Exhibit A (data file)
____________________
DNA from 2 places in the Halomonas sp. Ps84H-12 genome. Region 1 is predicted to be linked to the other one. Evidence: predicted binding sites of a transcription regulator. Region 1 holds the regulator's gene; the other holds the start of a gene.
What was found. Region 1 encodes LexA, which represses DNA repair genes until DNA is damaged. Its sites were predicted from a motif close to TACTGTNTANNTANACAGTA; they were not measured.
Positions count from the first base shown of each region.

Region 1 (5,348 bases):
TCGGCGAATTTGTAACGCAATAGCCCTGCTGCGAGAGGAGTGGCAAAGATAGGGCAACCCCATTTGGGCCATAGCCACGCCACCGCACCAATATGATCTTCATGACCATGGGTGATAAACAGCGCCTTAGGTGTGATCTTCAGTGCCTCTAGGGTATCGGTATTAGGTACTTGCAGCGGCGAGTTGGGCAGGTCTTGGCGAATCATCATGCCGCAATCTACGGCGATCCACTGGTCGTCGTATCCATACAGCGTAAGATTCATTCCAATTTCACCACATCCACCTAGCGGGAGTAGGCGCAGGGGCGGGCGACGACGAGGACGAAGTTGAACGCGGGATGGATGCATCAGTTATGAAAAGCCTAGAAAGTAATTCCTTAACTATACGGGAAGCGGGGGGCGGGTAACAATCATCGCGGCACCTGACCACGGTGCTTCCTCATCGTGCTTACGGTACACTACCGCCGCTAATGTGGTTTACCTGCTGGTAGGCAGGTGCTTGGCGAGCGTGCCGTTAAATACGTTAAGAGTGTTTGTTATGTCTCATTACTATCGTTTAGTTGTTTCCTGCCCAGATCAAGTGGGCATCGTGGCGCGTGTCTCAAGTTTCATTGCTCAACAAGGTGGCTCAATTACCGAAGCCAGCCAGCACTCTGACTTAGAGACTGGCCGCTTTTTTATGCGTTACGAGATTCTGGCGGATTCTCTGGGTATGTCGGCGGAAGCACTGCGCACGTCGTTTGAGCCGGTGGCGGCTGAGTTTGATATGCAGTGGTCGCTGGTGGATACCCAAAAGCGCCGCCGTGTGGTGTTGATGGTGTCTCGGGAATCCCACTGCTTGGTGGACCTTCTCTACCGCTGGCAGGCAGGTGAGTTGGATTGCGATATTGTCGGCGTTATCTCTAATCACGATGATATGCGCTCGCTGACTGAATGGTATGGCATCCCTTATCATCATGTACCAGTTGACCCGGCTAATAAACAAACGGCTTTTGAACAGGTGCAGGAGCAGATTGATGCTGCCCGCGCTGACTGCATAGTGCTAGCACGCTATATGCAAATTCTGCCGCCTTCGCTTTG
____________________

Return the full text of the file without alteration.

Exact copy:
DNA from 2 places in the Halomonas sp. Ps84H-12 genome. Region 1 is predicted to be linked to the other one. Evidence: predicted binding sites of a transcription regulator. Region 1 holds the regulator's gene; the other holds the start of a gene.
What was found. Region 1 encodes LexA, which represses DNA repair genes until DNA is damaged. Its sites were predicted from a motif close to TACTGTNTANNTANACAGTA; they were not measured.
Positions count from the first base shown of each region.

Region 1 (5,348 bases):
TCGGCGAATTTGTAACGCAATAGCCCTGCTGCGAGAGGAGTGGCAAAGATAGGGCAACCCCATTTGGGCCATAGCCACGCCACCGCACCAATATGATCTTCATGACCATGGGTGATAAACAGCGCCTTAGGTGTGATCTTCAGTGCCTCTAGGGTATCGGTATTAGGTACTTGCAGCGGCGAGTTGGGCAGGTCTTGGCGAATCATCATGCCGCAATCTACGGCGATCCACTGGTCGTCGTATCCATACAGCGTAAGATTCATTCCAATTTCACCACATCCACCTAGCGGGAGTAGGCGCAGGGGCGGGCGACGACGAGGACGAAGTTGAACGCGGGATGGATGCATCAGTTATGAAAAGCCTAGAAAGTAATTCCTTAACTATACGGGAAGCGGGGGGCGGGTAACAATCATCGCGGCACCTGACCACGGTGCTTCCTCATCGTGCTTACGGTACACTACCGCCGCTAATGTGGTTTACCTGCTGGTAGGCAGGTGCTTGGCGAGCGTGCCGTTAAATACGTTAAGAGTGTTTGTTATGTCTCATTACTATCGTTTAGTTGTTTCCTGCCCAGATCAAGTGGGCATCGTGGCGCGTGTCTCAAGTTTCATTGCTCAACAAGGTGGCTCAATTACCGAAGCCAGCCAGCACTCTGACTTAGAGACTGGCCGCTTTTTTATGCGTTACGAGATTCTGGCGGATTCTCTGGGTATGTCGGCGGAAGCACTGCGCACGTCGTTTGAGCCGGTGGCGGCTGAGTTTGATATGCAGTGGTCGCTGGTGGATACCCAAAAGCGCCGCCGTGTGGTGTTGATGGTGTCTCGGGAATCCCACTGCTTGGTGGACCTTCTCTACCGCTGGCAGGCAGGTGAGTTGGATTGCGATATTGTCGGCGTTATCTCTAATCACGATGATATGCGCTCGCTGACTGAATGGTATGGCATCCCTTATCATCATGTACCAGTTGACCCGGCTAATAAACAAACGGCTTTTGAACAGGTGCAGGAGCAGATTGATGCTGCCCGCGCTGACTGCATAGTGCTAGCACGCTATATGCAAATTCTGCCGCCTTCGCTTTG